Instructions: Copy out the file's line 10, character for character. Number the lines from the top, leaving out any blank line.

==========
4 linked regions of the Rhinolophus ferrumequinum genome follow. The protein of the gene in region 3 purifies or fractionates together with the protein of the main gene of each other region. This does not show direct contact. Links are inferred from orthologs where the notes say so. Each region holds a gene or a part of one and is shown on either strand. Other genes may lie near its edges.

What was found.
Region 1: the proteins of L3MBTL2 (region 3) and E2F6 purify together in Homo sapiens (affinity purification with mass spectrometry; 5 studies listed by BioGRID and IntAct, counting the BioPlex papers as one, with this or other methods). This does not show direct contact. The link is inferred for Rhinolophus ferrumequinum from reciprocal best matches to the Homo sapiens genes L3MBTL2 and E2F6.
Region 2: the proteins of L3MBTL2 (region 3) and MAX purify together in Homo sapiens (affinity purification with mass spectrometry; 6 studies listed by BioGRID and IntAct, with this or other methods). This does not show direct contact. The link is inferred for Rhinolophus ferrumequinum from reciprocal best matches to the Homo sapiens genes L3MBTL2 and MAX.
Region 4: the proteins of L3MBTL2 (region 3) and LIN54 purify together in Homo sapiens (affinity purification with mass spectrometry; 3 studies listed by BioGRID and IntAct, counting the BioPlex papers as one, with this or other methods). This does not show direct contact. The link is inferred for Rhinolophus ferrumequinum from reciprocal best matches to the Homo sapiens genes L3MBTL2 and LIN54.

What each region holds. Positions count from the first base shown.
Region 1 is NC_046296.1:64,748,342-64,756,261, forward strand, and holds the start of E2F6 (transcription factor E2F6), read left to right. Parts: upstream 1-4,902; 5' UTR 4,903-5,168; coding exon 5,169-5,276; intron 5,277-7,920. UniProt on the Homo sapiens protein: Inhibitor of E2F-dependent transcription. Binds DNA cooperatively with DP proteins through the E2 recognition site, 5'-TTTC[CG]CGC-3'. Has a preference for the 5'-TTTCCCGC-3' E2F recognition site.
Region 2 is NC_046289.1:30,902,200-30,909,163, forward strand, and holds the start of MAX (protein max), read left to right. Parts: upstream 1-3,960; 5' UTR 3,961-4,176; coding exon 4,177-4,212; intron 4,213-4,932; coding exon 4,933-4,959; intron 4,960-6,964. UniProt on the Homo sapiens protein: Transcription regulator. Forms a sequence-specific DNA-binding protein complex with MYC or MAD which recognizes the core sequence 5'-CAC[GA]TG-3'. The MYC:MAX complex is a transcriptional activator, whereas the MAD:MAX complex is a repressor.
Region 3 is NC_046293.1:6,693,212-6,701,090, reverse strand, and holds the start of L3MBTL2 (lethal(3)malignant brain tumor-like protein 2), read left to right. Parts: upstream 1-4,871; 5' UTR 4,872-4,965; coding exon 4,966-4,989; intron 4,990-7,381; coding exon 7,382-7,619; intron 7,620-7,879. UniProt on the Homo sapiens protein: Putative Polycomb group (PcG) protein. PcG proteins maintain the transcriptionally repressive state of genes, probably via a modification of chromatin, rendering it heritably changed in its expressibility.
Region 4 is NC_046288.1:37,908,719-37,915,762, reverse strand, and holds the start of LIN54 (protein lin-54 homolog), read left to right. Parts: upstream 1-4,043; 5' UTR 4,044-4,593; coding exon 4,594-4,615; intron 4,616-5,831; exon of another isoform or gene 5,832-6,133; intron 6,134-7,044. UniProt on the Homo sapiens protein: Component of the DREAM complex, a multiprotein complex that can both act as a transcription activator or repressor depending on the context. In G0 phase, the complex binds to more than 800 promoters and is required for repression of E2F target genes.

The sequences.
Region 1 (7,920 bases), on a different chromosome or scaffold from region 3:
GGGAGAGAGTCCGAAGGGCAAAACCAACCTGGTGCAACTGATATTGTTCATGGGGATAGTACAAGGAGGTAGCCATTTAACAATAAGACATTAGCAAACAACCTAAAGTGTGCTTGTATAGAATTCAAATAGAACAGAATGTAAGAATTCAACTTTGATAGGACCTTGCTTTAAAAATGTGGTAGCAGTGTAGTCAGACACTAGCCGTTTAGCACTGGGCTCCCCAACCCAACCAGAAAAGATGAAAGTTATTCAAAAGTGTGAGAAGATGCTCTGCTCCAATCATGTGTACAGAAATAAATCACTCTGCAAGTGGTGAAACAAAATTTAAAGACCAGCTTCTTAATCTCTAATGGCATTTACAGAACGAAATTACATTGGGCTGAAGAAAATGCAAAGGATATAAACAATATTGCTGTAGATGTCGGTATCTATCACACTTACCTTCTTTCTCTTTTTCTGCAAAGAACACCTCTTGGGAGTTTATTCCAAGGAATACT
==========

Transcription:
Region 4 is NC_046288.1:37,908,719-37,915,762, reverse strand, and holds the start of LIN54 (protein lin-54 homolog), read left to right. Parts: upstream 1-4,043; 5' UTR 4,044-4,593; coding exon 4,594-4,615; intron 4,616-5,831; exon of another isoform or gene 5,832-6,133; intron 6,134-7,044. UniProt on the Homo sapiens protein: Component of the DREAM complex, a multiprotein complex that can both act as a transcription activator or repressor depending on the context. In G0 phase, the complex binds to more than 800 promoters and is required for repression of E2F target genes.